Can You Get Fired for Refusing to Work Overtime?

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In British Columbia, Canada, the Employment Standards Act defines the minimum standards of employment that apply to most workplaces in the province. Every province in Canada will have similar acts that outline expectations of employers and employees, though these standards may vary from one place to another. While the Employment Standards Act provides guidelines for most industries, there are special rules to industries such as high technology, agriculture, taxis, log harvesting, silviculture, and the oil and gas sectors. With respect to refusing to work overtime, the Employment Standards Act outlines an employee’s rights. So, can you get fired for refusing to work overtime?

First and foremost, it is important to understand that under the Employment Standards Act, an employer may terminate an employee for any reason provided sufficient notice or compensation is provided. So then, what is sufficient notice? This depends on your length of service.

After 3 consecutive months employed, your employer is required to provide one week’s notice or compensation equal to one week of pay. After 12 consecutive months of employment, you would be entitled to two weeks’ notice or compensation of two weeks’ pay. At three consecutive years of employment, you would be entitled to 3 weeks’ notice or 3 weeks’ pay. After 3 years of employment, notice or compensation increases by one week for each added year of employment to a maximum of 8 weeks.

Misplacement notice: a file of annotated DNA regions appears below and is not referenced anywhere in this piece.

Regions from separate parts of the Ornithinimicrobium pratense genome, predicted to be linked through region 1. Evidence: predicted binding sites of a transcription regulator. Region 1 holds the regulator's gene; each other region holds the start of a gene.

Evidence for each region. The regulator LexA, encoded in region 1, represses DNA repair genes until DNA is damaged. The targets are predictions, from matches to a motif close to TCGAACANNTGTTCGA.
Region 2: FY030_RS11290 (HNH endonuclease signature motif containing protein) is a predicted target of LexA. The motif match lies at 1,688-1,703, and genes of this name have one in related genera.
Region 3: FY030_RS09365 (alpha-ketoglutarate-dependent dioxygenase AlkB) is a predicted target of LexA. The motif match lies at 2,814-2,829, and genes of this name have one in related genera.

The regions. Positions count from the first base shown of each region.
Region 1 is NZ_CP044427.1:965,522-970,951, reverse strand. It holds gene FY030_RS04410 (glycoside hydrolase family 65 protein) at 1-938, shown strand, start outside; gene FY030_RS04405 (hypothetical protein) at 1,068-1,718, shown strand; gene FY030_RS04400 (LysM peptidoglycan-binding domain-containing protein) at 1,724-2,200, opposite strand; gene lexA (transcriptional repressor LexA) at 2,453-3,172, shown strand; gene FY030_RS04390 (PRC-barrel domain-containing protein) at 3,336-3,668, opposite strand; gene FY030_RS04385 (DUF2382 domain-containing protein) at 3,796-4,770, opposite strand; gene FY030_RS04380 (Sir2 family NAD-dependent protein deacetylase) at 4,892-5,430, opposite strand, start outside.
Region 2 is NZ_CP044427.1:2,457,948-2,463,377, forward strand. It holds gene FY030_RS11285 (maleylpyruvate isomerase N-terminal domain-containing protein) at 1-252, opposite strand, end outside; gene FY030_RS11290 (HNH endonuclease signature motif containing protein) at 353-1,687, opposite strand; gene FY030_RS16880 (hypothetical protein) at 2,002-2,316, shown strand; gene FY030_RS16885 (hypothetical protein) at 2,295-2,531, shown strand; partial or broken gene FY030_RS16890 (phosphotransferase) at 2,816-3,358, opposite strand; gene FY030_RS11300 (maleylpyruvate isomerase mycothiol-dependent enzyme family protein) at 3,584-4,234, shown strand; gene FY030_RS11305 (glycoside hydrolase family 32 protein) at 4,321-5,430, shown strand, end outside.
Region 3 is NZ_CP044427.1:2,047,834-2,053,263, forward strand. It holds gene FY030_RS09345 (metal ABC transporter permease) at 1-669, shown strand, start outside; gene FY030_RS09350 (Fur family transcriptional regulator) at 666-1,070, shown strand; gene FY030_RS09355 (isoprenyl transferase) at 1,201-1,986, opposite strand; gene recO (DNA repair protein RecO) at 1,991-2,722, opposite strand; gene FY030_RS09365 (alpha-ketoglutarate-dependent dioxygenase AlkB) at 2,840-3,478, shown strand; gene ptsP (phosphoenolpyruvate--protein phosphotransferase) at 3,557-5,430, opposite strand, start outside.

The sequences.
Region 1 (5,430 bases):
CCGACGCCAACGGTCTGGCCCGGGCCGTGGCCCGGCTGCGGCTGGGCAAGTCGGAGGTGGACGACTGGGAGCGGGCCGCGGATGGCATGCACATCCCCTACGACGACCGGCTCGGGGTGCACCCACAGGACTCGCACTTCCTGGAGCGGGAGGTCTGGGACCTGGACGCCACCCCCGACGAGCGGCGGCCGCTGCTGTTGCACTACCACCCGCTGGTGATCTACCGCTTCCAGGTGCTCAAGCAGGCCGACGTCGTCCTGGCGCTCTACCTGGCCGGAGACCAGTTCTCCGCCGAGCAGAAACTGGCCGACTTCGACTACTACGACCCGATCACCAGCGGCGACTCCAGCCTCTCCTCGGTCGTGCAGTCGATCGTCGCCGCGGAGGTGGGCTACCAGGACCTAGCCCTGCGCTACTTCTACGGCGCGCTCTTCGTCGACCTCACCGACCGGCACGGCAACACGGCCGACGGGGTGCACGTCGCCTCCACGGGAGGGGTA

As you can see, regardless of whether you refuse to work overtime, your employer can terminate you for any reason as long as they provide adequate notice or compensation. In fact, an employer may require employees to work overtime, but they must pay appropriate overtime wages and hours worked cannot be a health and safety hazard. While the BC Employment Standards Act states that an employer cannot expect staff to work excessive hours, it does not explicitly define excessive hours. That being said, the Act does define that an employer provides staff with adequate time away from work and stipulates at least 8 hours free from work between shifts worked.

The Act also defines overtime wages. Unless you are subject to an averaging agreement, employees are entitled to 1.5 times their usual pay for time worked over 8 hours, and double their usual pay for time over 1w hours. Additionally, employees are entitled to 1.5 times their usual pay for time worked over 40 hours per week.

Still, while there are no explicit rules against requiring employees to work overtime and an employer can terminate an employee for any reason, if you feel you are wrongfully dismissed from employment because of your refusal to work under unsafe conditions, you should contact an experienced employment lawyer to ensure your rights have not been contravened.

DISCLAIMER: The content of this article, and this website generally, is not intended as legal advice and cannot be relied upon as legal advice.  To provide legal advice on your problem, a lawyer must first understand your specific situation.

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